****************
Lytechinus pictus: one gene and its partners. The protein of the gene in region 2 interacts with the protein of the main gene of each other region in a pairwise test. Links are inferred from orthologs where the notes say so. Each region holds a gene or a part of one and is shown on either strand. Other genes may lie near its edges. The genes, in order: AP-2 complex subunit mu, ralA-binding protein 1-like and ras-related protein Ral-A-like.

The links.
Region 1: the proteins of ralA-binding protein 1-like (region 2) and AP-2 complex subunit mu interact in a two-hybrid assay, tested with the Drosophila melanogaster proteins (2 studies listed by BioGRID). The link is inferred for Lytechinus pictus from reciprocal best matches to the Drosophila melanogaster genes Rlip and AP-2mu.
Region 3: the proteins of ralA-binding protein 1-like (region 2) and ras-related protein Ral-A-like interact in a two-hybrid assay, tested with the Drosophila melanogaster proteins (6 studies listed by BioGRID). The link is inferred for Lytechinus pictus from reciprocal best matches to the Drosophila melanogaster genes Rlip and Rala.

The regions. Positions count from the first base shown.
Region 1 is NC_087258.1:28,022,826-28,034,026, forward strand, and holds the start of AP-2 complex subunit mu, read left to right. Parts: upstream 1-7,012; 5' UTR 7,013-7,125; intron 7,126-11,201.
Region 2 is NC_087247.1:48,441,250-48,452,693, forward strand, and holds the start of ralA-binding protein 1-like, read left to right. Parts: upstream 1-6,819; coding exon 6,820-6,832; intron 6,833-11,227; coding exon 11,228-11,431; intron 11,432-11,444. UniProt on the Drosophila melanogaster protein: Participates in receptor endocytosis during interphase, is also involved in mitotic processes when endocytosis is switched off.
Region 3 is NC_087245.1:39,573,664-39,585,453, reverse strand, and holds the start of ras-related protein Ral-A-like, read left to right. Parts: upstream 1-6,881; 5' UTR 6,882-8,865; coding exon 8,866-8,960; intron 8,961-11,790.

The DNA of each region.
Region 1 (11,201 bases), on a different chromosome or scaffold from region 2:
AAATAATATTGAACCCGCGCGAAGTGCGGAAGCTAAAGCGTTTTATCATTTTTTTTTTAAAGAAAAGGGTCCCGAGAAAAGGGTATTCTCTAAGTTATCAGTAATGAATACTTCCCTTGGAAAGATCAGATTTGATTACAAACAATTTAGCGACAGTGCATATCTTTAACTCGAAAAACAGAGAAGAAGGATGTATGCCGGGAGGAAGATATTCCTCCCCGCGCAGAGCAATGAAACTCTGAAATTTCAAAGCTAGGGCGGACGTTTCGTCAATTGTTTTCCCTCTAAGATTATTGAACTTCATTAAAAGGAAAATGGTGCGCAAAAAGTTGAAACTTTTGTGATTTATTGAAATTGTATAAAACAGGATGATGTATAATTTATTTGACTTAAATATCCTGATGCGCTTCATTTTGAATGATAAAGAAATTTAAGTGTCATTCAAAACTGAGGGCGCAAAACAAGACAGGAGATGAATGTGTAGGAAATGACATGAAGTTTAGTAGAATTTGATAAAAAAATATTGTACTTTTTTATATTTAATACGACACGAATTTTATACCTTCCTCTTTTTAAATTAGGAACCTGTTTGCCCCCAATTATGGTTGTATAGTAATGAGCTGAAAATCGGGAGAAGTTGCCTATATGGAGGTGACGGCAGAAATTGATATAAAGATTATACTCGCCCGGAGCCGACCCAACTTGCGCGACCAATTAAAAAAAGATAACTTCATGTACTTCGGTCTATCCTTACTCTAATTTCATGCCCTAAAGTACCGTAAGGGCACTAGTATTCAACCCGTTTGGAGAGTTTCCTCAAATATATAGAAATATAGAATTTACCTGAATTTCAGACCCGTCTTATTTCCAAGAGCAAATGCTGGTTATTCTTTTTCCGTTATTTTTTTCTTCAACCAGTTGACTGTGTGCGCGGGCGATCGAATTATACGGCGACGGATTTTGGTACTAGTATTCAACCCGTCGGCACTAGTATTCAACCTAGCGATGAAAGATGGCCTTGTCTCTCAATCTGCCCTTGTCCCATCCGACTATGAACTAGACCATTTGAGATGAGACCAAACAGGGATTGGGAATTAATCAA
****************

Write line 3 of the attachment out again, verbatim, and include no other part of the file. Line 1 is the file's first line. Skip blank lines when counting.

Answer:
Region 1: the proteins of ralA-binding protein 1-like (region 2) and AP-2 complex subunit mu interact in a two-hybrid assay, tested with the Drosophila melanogaster proteins (2 studies listed by BioGRID). The link is inferred for Lytechinus pictus from reciprocal best matches to the Drosophila melanogaster genes Rlip and AP-2mu.